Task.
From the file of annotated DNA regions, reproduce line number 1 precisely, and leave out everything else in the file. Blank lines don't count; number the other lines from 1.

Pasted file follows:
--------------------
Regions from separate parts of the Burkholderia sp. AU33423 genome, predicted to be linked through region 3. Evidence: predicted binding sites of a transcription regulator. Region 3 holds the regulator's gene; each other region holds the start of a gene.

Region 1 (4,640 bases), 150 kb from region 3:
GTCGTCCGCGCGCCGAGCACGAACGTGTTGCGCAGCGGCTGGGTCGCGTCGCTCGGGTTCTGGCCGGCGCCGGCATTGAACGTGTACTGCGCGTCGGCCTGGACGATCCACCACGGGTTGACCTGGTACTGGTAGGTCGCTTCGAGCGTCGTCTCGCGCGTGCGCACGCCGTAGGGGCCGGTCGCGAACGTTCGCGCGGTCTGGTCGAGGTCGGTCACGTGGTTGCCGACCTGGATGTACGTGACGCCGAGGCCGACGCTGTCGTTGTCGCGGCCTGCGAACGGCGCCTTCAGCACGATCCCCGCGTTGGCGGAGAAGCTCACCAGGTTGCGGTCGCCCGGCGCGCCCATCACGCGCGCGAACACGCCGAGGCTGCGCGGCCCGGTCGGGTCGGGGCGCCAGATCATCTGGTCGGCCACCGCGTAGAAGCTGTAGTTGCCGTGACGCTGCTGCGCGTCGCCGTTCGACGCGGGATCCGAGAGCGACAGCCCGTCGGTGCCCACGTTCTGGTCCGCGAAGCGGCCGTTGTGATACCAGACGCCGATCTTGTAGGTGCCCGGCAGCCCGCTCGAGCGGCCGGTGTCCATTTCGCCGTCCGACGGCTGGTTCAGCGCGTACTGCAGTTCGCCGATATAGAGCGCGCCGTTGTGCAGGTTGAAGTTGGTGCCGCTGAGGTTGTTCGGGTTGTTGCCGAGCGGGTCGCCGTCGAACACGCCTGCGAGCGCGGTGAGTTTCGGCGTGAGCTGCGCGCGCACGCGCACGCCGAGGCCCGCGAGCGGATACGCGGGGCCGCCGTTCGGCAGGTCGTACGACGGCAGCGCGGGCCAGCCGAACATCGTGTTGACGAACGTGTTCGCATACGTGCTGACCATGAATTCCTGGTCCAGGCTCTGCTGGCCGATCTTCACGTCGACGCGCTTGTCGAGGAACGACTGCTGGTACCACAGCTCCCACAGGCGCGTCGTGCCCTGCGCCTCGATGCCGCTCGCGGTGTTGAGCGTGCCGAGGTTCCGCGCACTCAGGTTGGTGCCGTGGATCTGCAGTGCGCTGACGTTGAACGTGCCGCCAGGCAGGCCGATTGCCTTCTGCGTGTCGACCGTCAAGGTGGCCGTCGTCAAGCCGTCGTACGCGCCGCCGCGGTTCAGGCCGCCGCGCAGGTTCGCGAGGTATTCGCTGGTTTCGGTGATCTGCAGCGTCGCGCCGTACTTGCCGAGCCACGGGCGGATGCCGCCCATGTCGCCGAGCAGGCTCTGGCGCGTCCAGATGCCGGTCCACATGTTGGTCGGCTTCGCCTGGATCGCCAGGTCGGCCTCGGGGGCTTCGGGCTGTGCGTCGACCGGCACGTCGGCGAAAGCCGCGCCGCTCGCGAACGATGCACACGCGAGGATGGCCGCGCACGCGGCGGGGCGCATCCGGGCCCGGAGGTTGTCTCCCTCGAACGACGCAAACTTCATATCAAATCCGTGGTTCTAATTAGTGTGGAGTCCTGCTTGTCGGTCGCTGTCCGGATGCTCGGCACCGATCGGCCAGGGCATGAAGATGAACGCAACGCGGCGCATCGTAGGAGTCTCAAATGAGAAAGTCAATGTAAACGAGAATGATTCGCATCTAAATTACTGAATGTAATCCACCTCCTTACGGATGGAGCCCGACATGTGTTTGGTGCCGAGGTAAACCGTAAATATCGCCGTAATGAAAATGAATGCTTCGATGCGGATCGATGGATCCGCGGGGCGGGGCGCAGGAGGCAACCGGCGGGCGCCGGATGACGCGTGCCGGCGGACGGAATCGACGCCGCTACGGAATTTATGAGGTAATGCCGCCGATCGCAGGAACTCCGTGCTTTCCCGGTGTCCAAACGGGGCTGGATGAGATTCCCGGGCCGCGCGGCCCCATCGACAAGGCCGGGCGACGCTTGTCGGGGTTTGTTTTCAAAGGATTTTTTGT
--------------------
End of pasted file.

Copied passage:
Regions from separate parts of the Burkholderia sp. AU33423 genome, predicted to be linked through region 3. Evidence: predicted binding sites of a transcription regulator. Region 3 holds the regulator's gene; each other region holds the start of a gene.